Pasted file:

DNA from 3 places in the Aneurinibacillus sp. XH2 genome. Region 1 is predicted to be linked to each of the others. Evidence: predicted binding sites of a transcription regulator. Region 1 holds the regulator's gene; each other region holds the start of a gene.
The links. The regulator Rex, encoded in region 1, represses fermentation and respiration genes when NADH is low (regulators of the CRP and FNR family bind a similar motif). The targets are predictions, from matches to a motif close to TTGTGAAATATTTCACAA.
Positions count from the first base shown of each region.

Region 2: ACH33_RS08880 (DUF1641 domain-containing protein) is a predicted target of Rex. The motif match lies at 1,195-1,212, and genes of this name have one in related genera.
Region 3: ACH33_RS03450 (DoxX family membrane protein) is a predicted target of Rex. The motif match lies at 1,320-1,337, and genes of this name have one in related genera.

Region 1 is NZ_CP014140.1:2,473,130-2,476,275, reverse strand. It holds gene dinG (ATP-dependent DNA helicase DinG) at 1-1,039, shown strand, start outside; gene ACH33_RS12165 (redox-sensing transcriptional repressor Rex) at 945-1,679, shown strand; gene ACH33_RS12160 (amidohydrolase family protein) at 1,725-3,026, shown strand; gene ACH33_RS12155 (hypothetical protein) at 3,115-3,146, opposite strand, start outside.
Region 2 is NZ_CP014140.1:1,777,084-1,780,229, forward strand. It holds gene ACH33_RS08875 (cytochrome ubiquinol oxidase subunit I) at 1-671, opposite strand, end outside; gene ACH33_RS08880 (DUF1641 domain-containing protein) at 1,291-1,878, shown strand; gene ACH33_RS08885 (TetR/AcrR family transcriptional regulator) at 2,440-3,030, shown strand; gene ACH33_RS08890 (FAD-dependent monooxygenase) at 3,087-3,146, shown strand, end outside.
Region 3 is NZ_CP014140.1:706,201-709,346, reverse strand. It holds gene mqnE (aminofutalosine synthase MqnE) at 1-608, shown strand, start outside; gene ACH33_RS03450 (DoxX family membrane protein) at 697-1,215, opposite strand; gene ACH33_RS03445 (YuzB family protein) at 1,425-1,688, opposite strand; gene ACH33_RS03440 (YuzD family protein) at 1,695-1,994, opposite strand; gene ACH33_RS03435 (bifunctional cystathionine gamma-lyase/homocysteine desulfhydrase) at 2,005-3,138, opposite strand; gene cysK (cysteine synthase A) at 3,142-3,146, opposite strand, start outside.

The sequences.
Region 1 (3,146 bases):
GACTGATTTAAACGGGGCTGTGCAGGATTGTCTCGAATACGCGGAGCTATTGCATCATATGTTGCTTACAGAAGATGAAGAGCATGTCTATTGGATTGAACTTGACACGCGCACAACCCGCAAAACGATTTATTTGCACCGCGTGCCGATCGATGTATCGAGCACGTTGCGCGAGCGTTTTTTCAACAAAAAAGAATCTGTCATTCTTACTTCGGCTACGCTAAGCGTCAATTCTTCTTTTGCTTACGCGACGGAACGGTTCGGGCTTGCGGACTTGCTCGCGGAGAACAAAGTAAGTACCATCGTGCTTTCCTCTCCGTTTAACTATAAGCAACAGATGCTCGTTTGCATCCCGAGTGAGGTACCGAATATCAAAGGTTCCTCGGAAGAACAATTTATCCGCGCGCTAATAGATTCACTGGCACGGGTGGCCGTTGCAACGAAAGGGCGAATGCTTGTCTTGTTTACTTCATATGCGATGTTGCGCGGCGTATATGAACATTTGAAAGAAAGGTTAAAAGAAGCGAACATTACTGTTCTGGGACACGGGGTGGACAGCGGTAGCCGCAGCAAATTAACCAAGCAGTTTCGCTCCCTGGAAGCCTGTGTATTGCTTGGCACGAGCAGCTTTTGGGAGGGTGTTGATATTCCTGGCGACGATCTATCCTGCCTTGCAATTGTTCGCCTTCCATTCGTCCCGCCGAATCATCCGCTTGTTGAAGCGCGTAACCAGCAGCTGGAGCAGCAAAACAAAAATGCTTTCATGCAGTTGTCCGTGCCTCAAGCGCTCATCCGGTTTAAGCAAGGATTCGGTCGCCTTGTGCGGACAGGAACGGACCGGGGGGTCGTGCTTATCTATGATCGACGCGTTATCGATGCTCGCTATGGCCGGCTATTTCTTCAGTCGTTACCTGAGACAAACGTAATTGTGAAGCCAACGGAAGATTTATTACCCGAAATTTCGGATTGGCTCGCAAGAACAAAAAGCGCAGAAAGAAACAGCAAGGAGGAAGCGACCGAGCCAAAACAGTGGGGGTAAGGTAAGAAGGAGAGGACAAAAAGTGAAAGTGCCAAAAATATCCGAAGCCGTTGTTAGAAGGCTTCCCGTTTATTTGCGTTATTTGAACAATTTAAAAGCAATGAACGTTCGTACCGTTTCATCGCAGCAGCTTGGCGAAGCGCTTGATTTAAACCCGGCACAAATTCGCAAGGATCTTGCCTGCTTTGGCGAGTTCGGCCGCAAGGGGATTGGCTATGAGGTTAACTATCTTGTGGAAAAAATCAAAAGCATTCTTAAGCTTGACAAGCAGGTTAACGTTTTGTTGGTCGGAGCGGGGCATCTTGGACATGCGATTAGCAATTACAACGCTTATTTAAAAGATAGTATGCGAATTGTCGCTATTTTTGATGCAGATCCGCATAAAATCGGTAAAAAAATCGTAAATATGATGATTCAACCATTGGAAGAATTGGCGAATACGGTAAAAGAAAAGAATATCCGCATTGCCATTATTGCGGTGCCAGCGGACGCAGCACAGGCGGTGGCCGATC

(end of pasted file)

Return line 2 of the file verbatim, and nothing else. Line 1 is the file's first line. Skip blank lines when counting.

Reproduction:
The links. The regulator Rex, encoded in region 1, represses fermentation and respiration genes when NADH is low (regulators of the CRP and FNR family bind a similar motif). The targets are predictions, from matches to a motif close to TTGTGAAATATTTCACAA.